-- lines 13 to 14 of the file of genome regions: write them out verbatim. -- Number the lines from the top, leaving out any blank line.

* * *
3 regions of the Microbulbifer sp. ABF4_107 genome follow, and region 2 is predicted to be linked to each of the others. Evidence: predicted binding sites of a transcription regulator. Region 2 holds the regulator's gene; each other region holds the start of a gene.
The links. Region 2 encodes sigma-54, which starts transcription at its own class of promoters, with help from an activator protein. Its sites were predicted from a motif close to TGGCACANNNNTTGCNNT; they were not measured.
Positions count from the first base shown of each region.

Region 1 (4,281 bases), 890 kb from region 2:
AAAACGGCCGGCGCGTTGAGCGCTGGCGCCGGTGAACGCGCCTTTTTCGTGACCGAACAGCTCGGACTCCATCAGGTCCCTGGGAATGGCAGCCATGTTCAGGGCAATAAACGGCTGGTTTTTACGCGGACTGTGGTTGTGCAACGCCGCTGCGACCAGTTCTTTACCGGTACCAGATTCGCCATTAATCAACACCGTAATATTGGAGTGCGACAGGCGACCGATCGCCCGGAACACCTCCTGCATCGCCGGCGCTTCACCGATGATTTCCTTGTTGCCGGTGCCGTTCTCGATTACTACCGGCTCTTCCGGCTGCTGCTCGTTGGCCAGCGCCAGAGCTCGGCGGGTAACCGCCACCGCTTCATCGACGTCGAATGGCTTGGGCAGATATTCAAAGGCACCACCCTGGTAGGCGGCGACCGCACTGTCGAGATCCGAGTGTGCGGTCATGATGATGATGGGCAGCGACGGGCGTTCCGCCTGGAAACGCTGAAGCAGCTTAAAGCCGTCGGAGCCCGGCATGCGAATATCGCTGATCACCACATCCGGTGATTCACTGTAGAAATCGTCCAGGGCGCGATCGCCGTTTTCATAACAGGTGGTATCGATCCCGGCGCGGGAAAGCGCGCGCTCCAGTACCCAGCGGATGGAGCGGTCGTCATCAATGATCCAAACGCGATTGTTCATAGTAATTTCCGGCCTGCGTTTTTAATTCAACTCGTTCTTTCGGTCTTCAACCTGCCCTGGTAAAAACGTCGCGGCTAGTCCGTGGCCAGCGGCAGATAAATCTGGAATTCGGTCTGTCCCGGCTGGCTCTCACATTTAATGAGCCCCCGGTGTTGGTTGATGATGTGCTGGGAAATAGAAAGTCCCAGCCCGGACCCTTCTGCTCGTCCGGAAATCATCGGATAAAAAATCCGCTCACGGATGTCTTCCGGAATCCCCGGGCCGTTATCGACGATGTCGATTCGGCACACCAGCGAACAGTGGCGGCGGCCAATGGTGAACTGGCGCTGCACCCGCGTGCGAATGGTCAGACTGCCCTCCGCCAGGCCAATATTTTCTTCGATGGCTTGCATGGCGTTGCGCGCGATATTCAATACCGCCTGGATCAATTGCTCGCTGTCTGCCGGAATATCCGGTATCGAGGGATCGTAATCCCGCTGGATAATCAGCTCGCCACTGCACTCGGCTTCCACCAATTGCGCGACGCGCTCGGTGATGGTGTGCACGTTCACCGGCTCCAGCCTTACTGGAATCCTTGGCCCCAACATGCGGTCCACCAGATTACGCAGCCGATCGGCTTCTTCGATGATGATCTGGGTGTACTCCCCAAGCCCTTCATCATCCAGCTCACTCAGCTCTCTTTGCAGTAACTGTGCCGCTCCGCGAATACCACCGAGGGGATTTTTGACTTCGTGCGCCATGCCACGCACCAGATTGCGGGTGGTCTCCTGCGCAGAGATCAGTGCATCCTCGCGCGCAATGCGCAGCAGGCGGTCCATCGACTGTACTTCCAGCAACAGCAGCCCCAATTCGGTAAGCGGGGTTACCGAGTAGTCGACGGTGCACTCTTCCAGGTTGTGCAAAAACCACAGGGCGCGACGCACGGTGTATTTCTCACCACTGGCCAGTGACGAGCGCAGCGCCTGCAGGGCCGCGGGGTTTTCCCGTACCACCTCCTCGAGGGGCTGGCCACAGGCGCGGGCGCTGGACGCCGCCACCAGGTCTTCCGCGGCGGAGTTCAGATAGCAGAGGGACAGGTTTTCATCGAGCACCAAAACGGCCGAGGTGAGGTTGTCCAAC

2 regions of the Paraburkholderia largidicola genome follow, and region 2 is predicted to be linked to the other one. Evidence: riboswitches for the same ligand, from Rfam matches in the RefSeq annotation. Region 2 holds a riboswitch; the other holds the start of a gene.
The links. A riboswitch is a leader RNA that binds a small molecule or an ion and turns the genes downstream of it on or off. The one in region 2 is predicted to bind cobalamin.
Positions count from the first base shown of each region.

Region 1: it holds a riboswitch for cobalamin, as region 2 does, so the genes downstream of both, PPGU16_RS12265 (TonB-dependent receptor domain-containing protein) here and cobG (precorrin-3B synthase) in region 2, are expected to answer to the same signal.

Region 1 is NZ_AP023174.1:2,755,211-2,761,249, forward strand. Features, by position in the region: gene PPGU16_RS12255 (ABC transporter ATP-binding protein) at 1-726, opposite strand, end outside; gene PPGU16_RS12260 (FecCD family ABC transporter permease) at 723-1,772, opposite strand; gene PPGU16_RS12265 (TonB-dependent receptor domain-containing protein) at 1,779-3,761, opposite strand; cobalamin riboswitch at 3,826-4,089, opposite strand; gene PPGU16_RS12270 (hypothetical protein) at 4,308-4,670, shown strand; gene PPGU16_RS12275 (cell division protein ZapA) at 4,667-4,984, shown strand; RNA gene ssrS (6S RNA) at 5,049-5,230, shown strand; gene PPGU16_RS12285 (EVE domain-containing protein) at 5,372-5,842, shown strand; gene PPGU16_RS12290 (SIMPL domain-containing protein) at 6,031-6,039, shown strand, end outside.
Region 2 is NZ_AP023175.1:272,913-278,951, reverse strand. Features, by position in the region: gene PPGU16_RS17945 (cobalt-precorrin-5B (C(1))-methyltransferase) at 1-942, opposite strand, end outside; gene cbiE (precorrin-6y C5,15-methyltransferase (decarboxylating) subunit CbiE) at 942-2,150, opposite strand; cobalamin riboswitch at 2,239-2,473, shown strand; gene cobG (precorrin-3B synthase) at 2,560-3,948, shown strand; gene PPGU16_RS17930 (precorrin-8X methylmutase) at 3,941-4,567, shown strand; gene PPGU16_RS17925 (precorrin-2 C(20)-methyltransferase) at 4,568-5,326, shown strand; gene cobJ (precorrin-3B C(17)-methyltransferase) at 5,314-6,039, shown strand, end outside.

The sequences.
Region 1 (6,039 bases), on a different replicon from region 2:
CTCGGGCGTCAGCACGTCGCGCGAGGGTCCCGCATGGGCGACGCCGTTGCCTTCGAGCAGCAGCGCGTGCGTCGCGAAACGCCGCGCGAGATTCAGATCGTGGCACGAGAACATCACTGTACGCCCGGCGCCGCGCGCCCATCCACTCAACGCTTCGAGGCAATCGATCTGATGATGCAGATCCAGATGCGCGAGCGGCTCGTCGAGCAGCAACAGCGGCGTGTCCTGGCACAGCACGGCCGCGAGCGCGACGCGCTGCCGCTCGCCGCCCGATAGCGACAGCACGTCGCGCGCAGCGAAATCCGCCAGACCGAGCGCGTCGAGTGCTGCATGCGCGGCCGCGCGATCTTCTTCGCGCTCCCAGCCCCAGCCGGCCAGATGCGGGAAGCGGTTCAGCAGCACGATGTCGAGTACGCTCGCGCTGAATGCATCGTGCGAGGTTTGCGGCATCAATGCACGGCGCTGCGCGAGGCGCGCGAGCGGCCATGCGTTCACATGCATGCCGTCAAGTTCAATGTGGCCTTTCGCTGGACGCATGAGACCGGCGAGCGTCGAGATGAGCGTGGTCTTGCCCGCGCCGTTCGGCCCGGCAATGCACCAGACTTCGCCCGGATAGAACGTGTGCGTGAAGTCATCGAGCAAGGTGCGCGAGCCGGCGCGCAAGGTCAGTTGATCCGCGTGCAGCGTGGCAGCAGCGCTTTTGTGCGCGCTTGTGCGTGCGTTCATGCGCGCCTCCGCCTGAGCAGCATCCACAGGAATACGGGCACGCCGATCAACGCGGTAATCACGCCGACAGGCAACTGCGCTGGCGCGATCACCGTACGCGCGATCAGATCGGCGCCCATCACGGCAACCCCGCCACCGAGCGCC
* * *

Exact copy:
Region 1 (6,039 bases), on a different replicon from region 2:
CTCGGGCGTCAGCACGTCGCGCGAGGGTCCCGCATGGGCGACGCCGTTGCCTTCGAGCAGCAGCGCGTGCGTCGCGAAACGCCGCGCGAGATTCAGATCGTGGCACGAGAACATCACTGTACGCCCGGCGCCGCGCGCCCATCCACTCAACGCTTCGAGGCAATCGATCTGATGATGCAGATCCAGATGCGCGAGCGGCTCGTCGAGCAGCAACAGCGGCGTGTCCTGGCACAGCACGGCCGCGAGCGCGACGCGCTGCCGCTCGCCGCCCGATAGCGACAGCACGTCGCGCGCAGCGAAATCCGCCAGACCGAGCGCGTCGAGTGCTGCATGCGCGGCCGCGCGATCTTCTTCGCGCTCCCAGCCCCAGCCGGCCAGATGCGGGAAGCGGTTCAGCAGCACGATGTCGAGTACGCTCGCGCTGAATGCATCGTGCGAGGTTTGCGGCATCAATGCACGGCGCTGCGCGAGGCGCGCGAGCGGCCATGCGTTCACATGCATGCCGTCAAGTTCAATGTGGCCTTTCGCTGGACGCATGAGACCGGCGAGCGTCGAGATGAGCGTGGTCTTGCCCGCGCCGTTCGGCCCGGCAATGCACCAGACTTCGCCCGGATAGAACGTGTGCGTGAAGTCATCGAGCAAGGTGCGCGAGCCGGCGCGCAAGGTCAGTTGATCCGCGTGCAGCGTGGCAGCAGCGCTTTTGTGCGCGCTTGTGCGTGCGTTCATGCGCGCCTCCGCCTGAGCAGCATCCACAGGAATACGGGCACGCCGATCAACGCGGTAATCACGCCGACAGGCAACTGCGCTGGCGCGATCACCGTACGCGCGATCAGATCGGCGCCCATCACGGCAACCCCGCCACCGAGCGCC